“We who are parents, brothers and sisters, colleagues and friends of Ireland’s gay citizens know how they have suffered because of second-class citizenship,” she said at an event this week.
The debate also prompted top political figures such as Health Minister Leo Varadkar and former Equality Minister Pat Carey, who are both gay, to speak publicly about their sexuality for the first time. Both remarked on the warm response they received. The conservative-leaning prime minister, Enda Kenny, paid a visit to one of Dublin’s more prominent gay bars in December.
Church leaders have also stepped into the fray, distributing pastoral letters to their congregations. But Farrell, of University College Dublin, said that “they’re pulling their punches a lot more than they used to.”
“This one referendum we’re having on marriage equality personifies very well just how far the relations between church and state have changed,” he said.
Irish political leaders have long deferred to the church, especially on matters of social policy. Contraceptives were only fully legalized in 1985. Divorce was outlawed until 1995, and abortion is still banned in most cases.
But a series of damning reports detailing decades of sexual abuse of children by clerics and efforts of church officials to protect the abusers rather than the victims was met with a public outcry and calls for a break between church and state. The scandals came at a time of spreading secularization in Ireland, which began with the economic boom of the 1990s.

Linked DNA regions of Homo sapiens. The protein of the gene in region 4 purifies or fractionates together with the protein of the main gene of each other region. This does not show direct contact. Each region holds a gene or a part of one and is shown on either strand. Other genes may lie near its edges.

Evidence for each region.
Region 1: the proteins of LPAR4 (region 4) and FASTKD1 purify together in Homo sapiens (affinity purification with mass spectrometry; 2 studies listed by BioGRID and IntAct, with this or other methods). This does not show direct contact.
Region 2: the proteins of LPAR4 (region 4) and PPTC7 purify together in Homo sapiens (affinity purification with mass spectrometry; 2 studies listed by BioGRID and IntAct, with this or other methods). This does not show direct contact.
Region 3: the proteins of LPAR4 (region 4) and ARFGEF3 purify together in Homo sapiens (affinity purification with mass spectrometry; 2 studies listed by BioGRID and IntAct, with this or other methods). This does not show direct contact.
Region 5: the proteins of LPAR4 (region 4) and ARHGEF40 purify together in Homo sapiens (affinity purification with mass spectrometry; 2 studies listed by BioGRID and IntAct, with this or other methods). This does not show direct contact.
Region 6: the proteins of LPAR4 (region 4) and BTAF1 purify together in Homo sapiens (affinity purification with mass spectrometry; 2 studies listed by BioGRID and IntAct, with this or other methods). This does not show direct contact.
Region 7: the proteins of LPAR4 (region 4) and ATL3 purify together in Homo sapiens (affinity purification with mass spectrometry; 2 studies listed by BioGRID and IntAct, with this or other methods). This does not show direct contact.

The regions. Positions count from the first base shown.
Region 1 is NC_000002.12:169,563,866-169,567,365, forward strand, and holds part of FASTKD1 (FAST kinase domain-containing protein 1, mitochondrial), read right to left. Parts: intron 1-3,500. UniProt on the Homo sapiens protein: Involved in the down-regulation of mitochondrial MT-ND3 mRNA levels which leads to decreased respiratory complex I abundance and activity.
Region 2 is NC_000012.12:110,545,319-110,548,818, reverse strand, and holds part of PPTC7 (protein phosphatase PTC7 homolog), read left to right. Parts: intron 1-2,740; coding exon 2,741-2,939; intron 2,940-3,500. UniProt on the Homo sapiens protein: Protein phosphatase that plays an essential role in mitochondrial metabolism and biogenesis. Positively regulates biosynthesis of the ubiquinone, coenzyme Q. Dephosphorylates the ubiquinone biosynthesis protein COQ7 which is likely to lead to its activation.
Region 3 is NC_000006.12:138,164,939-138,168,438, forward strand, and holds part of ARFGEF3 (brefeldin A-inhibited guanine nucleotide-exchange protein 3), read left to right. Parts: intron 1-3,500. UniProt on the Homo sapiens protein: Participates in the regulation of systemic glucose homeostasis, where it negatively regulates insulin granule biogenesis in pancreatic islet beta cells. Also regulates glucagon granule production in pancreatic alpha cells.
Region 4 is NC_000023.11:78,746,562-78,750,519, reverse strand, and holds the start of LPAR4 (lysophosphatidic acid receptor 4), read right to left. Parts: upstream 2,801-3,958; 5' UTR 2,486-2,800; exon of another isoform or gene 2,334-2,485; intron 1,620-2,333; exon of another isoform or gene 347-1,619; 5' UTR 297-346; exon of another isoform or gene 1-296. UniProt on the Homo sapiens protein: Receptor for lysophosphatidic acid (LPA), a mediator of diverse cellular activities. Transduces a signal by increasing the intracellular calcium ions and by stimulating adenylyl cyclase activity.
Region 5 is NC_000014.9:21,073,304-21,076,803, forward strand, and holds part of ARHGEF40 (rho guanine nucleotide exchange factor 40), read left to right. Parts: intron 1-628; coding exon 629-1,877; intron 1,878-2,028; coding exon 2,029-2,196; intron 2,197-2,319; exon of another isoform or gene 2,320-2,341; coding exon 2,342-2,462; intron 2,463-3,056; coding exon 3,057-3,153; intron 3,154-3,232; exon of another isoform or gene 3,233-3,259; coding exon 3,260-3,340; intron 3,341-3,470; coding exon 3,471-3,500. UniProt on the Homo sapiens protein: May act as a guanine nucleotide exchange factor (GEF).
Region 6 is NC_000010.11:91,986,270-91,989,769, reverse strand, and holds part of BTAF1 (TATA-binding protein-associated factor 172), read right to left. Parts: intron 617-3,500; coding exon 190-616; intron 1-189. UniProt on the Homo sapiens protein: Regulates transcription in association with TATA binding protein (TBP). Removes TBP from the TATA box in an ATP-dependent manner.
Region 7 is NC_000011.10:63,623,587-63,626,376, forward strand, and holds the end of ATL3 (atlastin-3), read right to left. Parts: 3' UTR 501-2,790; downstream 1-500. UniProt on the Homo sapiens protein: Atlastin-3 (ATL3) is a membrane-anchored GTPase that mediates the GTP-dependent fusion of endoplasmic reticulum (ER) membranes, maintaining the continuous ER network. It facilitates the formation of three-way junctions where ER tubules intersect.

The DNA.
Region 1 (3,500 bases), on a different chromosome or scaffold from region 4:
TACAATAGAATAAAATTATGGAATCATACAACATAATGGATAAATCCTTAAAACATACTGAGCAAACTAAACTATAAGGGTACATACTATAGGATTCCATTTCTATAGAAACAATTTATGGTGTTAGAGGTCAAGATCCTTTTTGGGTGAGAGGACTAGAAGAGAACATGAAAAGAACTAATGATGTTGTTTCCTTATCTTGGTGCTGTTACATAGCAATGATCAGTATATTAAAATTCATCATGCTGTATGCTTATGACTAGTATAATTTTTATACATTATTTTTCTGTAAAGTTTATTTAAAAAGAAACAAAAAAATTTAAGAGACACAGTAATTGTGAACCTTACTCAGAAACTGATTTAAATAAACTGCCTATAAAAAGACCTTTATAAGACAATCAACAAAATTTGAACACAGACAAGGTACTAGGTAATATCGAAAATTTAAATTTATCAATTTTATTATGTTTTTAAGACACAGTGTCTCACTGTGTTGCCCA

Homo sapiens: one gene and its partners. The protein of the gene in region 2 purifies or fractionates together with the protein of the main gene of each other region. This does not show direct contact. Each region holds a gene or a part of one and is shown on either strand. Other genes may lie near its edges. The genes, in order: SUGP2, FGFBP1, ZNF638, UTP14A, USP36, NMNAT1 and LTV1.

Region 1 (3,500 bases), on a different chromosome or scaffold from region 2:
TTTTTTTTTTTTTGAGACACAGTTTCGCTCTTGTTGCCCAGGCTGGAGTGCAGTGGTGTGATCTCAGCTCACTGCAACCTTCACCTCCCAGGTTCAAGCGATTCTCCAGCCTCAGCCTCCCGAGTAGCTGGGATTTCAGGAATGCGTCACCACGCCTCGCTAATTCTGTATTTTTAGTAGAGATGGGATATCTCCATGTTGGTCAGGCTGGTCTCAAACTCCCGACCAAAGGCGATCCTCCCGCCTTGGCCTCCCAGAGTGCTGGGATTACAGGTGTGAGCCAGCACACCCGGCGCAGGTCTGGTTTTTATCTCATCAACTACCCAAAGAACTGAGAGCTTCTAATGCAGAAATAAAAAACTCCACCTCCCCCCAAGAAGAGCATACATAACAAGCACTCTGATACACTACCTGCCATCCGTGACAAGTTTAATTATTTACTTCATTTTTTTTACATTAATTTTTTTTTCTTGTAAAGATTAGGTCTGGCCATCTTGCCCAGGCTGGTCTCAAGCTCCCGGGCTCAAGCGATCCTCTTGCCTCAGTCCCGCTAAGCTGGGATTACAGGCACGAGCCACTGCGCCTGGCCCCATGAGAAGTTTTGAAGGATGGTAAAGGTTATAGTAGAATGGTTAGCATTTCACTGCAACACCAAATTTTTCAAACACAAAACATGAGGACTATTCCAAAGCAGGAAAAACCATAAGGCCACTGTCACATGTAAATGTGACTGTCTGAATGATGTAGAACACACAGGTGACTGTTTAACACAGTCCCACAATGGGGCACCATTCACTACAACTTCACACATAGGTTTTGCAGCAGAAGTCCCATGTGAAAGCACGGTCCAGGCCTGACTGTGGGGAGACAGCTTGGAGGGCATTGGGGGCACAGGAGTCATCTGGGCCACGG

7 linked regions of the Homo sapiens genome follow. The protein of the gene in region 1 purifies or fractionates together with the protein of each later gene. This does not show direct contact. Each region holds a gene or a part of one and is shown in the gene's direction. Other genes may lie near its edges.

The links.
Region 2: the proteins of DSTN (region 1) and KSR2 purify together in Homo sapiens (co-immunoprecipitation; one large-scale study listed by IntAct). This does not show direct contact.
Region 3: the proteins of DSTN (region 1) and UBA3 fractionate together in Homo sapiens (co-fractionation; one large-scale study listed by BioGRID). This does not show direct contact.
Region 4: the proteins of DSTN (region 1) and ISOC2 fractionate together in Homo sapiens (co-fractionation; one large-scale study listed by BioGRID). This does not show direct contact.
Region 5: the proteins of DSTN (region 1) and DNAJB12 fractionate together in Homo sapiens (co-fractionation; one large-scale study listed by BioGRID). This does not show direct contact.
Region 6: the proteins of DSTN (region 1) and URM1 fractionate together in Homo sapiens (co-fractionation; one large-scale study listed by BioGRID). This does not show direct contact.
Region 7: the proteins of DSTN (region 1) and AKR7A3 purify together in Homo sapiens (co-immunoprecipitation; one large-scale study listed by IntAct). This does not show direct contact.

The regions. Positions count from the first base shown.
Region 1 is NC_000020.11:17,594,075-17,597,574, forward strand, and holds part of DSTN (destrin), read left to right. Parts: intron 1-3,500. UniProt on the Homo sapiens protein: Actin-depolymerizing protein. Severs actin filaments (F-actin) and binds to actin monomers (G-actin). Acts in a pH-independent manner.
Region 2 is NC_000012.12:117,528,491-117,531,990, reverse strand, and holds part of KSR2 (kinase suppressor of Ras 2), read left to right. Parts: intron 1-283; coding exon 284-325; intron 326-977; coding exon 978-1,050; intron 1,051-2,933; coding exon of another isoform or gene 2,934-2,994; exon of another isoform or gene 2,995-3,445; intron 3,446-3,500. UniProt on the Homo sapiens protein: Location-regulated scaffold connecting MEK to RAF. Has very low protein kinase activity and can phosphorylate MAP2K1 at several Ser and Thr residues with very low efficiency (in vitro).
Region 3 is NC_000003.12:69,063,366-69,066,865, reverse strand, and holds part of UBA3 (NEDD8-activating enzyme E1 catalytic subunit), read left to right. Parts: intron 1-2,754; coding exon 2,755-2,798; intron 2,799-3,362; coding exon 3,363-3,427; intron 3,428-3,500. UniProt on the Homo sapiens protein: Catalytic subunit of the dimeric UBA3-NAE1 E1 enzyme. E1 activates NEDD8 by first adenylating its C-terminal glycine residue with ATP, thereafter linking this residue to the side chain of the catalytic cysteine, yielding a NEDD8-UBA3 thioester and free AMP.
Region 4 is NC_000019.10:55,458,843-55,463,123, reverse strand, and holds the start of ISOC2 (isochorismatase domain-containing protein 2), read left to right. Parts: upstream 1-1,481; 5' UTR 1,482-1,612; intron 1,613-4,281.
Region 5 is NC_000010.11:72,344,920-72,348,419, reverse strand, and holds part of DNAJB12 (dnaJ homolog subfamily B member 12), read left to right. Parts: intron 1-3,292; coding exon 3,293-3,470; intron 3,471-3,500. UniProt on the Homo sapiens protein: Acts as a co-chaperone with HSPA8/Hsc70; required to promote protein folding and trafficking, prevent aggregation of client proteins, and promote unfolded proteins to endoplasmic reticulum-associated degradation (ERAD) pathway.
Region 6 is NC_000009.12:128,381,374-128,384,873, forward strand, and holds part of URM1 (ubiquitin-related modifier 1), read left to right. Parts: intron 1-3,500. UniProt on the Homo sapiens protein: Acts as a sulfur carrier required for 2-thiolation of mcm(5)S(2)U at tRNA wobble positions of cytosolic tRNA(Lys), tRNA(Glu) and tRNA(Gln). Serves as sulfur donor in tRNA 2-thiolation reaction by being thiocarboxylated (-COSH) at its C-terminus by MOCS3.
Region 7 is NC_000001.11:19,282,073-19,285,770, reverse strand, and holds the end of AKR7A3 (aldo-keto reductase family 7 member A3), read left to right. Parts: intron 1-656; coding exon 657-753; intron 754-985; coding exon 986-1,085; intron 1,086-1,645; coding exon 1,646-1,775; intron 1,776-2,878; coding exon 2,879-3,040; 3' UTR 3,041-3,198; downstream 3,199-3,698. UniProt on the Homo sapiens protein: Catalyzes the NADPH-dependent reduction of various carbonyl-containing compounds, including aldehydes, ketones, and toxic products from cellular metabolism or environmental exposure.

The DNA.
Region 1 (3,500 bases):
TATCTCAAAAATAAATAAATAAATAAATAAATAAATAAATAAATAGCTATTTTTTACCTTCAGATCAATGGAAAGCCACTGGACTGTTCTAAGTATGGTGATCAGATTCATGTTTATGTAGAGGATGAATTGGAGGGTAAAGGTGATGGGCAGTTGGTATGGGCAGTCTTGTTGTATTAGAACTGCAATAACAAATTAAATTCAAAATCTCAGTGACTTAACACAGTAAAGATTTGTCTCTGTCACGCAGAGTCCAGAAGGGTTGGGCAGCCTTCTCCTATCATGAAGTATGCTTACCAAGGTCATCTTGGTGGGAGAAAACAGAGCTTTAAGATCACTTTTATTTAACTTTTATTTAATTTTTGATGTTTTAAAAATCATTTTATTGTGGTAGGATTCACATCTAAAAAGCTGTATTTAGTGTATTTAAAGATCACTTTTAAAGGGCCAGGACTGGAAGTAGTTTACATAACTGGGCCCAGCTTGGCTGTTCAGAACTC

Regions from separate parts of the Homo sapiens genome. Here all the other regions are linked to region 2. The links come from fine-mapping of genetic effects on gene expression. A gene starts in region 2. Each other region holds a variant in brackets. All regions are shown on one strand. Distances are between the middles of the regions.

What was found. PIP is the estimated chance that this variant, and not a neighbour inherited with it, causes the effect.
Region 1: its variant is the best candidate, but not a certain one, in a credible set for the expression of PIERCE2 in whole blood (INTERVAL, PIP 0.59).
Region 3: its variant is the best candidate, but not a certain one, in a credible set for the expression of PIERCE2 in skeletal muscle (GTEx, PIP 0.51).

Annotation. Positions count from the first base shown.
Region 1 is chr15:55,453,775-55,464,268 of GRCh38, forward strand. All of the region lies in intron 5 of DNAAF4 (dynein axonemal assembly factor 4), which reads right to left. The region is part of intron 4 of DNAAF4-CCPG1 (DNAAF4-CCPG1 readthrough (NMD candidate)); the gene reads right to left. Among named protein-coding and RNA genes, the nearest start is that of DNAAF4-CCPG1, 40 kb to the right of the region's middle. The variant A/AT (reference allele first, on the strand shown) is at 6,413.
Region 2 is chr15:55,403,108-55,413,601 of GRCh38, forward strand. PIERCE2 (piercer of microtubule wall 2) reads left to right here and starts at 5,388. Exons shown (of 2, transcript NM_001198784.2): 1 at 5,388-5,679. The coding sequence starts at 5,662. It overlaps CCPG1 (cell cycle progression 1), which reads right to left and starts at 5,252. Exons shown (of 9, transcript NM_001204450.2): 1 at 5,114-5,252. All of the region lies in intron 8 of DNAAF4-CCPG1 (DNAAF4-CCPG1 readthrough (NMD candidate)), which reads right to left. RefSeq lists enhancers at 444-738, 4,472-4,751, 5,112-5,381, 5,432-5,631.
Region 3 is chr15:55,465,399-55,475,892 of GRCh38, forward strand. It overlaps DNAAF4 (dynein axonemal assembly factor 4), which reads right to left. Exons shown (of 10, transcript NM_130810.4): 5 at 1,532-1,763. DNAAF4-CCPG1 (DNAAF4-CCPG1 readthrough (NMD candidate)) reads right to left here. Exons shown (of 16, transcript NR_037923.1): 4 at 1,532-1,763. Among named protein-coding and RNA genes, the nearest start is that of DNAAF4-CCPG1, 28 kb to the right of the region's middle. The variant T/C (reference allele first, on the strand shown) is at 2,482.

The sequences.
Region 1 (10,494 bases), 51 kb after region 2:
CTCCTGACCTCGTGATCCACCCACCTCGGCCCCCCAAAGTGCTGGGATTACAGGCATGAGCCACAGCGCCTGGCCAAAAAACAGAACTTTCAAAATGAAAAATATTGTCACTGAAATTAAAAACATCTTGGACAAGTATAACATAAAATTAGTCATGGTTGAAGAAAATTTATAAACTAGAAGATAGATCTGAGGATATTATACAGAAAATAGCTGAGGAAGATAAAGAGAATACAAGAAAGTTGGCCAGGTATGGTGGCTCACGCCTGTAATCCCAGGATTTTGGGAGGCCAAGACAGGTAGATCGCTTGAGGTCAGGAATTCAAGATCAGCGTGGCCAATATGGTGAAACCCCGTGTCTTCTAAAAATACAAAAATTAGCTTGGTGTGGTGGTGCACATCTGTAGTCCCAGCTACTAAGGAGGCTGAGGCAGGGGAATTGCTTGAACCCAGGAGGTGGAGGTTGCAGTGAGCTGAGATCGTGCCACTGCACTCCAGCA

Archbishop Eamon Martin took pains to emphasize in a statement posted on YouTube that gay people “ought always to be treated with respect and sensitivity.” But he said Irish bishops can’t support an amendment that “places the union of two men or two women on a par with a marriage between a man and woman, which is open to the procreation of children.”
Such arguments have been hard for Louise Fitzgerald to hear. The 29-year-old radiographer is planning to marry her partner, a female police officer. She already has a wedding venue picked out in her hometown of Cork.
“All I want to do is quietly live my life with my partner and get on with work, and I feel like my character and her character are being laid bare and dissected in public,” Fitzgerald said on Wednesday.
She was planning to do some canvassing that night, but was nervous about how she would be received. “It’s a strange thing to have to go up to someone’s door and ask them if it is OK if I get married,” she said.
She was born in Wales, where same-sex marriage is now legal, and is thinking of going there to get married if the referendum doesn’t go her way.
“It means the world to have that piece of paper,” she said, “just to have a proper marriage somewhere.”
Special correspondent Kathryn Hayes in Limerick, Ireland, contributed to this report.